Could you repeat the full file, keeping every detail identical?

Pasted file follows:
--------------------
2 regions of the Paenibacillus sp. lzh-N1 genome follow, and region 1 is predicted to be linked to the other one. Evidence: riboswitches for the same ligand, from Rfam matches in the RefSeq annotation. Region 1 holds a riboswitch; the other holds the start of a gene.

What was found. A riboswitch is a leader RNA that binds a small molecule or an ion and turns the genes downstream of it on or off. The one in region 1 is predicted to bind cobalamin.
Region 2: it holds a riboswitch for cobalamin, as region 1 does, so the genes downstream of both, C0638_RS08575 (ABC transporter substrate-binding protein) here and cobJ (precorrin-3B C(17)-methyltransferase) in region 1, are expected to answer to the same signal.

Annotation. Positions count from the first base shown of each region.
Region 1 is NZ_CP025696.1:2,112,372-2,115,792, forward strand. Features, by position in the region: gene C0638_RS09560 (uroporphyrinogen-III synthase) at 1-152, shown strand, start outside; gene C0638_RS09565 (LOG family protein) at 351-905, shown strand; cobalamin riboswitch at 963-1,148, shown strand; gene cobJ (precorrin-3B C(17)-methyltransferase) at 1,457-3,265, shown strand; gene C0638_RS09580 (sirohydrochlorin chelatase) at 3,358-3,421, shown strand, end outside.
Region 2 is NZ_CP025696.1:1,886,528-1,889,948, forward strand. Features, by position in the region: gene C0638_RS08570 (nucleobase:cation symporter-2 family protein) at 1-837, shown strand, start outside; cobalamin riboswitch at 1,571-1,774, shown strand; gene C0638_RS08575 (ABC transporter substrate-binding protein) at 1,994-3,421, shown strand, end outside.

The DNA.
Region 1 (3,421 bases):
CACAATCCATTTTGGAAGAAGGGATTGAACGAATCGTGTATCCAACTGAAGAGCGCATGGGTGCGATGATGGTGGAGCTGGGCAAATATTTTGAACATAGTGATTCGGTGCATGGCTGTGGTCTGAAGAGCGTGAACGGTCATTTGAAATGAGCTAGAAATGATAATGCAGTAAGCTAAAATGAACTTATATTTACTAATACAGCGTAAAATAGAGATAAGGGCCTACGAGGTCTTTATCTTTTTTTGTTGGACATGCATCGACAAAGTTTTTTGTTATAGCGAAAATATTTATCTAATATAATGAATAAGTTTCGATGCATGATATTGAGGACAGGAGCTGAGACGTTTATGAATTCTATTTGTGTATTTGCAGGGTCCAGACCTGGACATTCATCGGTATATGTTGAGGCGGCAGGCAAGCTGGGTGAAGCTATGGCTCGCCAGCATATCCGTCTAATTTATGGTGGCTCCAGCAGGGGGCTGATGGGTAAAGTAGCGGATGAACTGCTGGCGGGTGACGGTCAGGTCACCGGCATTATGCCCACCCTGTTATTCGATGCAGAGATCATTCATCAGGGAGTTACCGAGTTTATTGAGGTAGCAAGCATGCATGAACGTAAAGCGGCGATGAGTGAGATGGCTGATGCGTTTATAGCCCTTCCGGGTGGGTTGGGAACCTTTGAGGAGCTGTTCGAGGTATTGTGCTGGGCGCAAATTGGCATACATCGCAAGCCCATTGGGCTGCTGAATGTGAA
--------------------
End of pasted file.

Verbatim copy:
2 regions of the Paenibacillus sp. lzh-N1 genome follow, and region 1 is predicted to be linked to the other one. Evidence: riboswitches for the same ligand, from Rfam matches in the RefSeq annotation. Region 1 holds a riboswitch; the other holds the start of a gene.

What was found. A riboswitch is a leader RNA that binds a small molecule or an ion and turns the genes downstream of it on or off. The one in region 1 is predicted to bind cobalamin.
Region 2: it holds a riboswitch for cobalamin, as region 1 does, so the genes downstream of both, C0638_RS08575 (ABC transporter substrate-binding protein) here and cobJ (precorrin-3B C(17)-methyltransferase) in region 1, are expected to answer to the same signal.

Annotation. Positions count from the first base shown of each region.
Region 1 is NZ_CP025696.1:2,112,372-2,115,792, forward strand. Features, by position in the region: gene C0638_RS09560 (uroporphyrinogen-III synthase) at 1-152, shown strand, start outside; gene C0638_RS09565 (LOG family protein) at 351-905, shown strand; cobalamin riboswitch at 963-1,148, shown strand; gene cobJ (precorrin-3B C(17)-methyltransferase) at 1,457-3,265, shown strand; gene C0638_RS09580 (sirohydrochlorin chelatase) at 3,358-3,421, shown strand, end outside.
Region 2 is NZ_CP025696.1:1,886,528-1,889,948, forward strand. Features, by position in the region: gene C0638_RS08570 (nucleobase:cation symporter-2 family protein) at 1-837, shown strand, start outside; cobalamin riboswitch at 1,571-1,774, shown strand; gene C0638_RS08575 (ABC transporter substrate-binding protein) at 1,994-3,421, shown strand, end outside.

The DNA.
Region 1 (3,421 bases):
CACAATCCATTTTGGAAGAAGGGATTGAACGAATCGTGTATCCAACTGAAGAGCGCATGGGTGCGATGATGGTGGAGCTGGGCAAATATTTTGAACATAGTGATTCGGTGCATGGCTGTGGTCTGAAGAGCGTGAACGGTCATTTGAAATGAGCTAGAAATGATAATGCAGTAAGCTAAAATGAACTTATATTTACTAATACAGCGTAAAATAGAGATAAGGGCCTACGAGGTCTTTATCTTTTTTTGTTGGACATGCATCGACAAAGTTTTTTGTTATAGCGAAAATATTTATCTAATATAATGAATAAGTTTCGATGCATGATATTGAGGACAGGAGCTGAGACGTTTATGAATTCTATTTGTGTATTTGCAGGGTCCAGACCTGGACATTCATCGGTATATGTTGAGGCGGCAGGCAAGCTGGGTGAAGCTATGGCTCGCCAGCATATCCGTCTAATTTATGGTGGCTCCAGCAGGGGGCTGATGGGTAAAGTAGCGGATGAACTGCTGGCGGGTGACGGTCAGGTCACCGGCATTATGCCCACCCTGTTATTCGATGCAGAGATCATTCATCAGGGAGTTACCGAGTTTATTGAGGTAGCAAGCATGCATGAACGTAAAGCGGCGATGAGTGAGATGGCTGATGCGTTTATAGCCCTTCCGGGTGGGTTGGGAACCTTTGAGGAGCTGTTCGAGGTATTGTGCTGGGCGCAAATTGGCATACATCGCAAGCCCATTGGGCTGCTGAATGTGAA